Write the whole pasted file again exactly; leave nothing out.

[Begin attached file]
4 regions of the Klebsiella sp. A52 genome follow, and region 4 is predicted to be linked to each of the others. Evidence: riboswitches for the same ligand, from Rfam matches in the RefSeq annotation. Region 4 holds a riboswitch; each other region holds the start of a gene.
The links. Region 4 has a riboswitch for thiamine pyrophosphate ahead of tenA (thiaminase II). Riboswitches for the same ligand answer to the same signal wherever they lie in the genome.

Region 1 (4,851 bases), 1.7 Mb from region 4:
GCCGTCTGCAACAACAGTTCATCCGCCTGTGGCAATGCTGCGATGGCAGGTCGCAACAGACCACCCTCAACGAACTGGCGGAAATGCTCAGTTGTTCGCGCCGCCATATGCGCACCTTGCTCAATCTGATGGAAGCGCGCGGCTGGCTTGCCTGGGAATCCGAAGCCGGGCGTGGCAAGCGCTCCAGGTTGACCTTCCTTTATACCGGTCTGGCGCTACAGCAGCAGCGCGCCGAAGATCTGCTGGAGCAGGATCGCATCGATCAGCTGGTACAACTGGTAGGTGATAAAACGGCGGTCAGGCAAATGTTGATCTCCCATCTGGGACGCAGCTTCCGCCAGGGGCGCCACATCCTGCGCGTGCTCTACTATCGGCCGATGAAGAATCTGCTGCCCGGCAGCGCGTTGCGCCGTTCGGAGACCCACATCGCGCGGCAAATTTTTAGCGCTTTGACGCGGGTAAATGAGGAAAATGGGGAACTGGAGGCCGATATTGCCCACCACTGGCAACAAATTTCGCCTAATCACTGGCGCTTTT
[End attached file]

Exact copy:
4 regions of the Klebsiella sp. A52 genome follow, and region 4 is predicted to be linked to each of the others. Evidence: riboswitches for the same ligand, from Rfam matches in the RefSeq annotation. Region 4 holds a riboswitch; each other region holds the start of a gene.
The links. Region 4 has a riboswitch for thiamine pyrophosphate ahead of tenA (thiaminase II). Riboswitches for the same ligand answer to the same signal wherever they lie in the genome.

Region 1 (4,851 bases), 1.7 Mb from region 4:
GCCGTCTGCAACAACAGTTCATCCGCCTGTGGCAATGCTGCGATGGCAGGTCGCAACAGACCACCCTCAACGAACTGGCGGAAATGCTCAGTTGTTCGCGCCGCCATATGCGCACCTTGCTCAATCTGATGGAAGCGCGCGGCTGGCTTGCCTGGGAATCCGAAGCCGGGCGTGGCAAGCGCTCCAGGTTGACCTTCCTTTATACCGGTCTGGCGCTACAGCAGCAGCGCGCCGAAGATCTGCTGGAGCAGGATCGCATCGATCAGCTGGTACAACTGGTAGGTGATAAAACGGCGGTCAGGCAAATGTTGATCTCCCATCTGGGACGCAGCTTCCGCCAGGGGCGCCACATCCTGCGCGTGCTCTACTATCGGCCGATGAAGAATCTGCTGCCCGGCAGCGCGTTGCGCCGTTCGGAGACCCACATCGCGCGGCAAATTTTTAGCGCTTTGACGCGGGTAAATGAGGAAAATGGGGAACTGGAGGCCGATATTGCCCACCACTGGCAACAAATTTCGCCTAATCACTGGCGCTTTT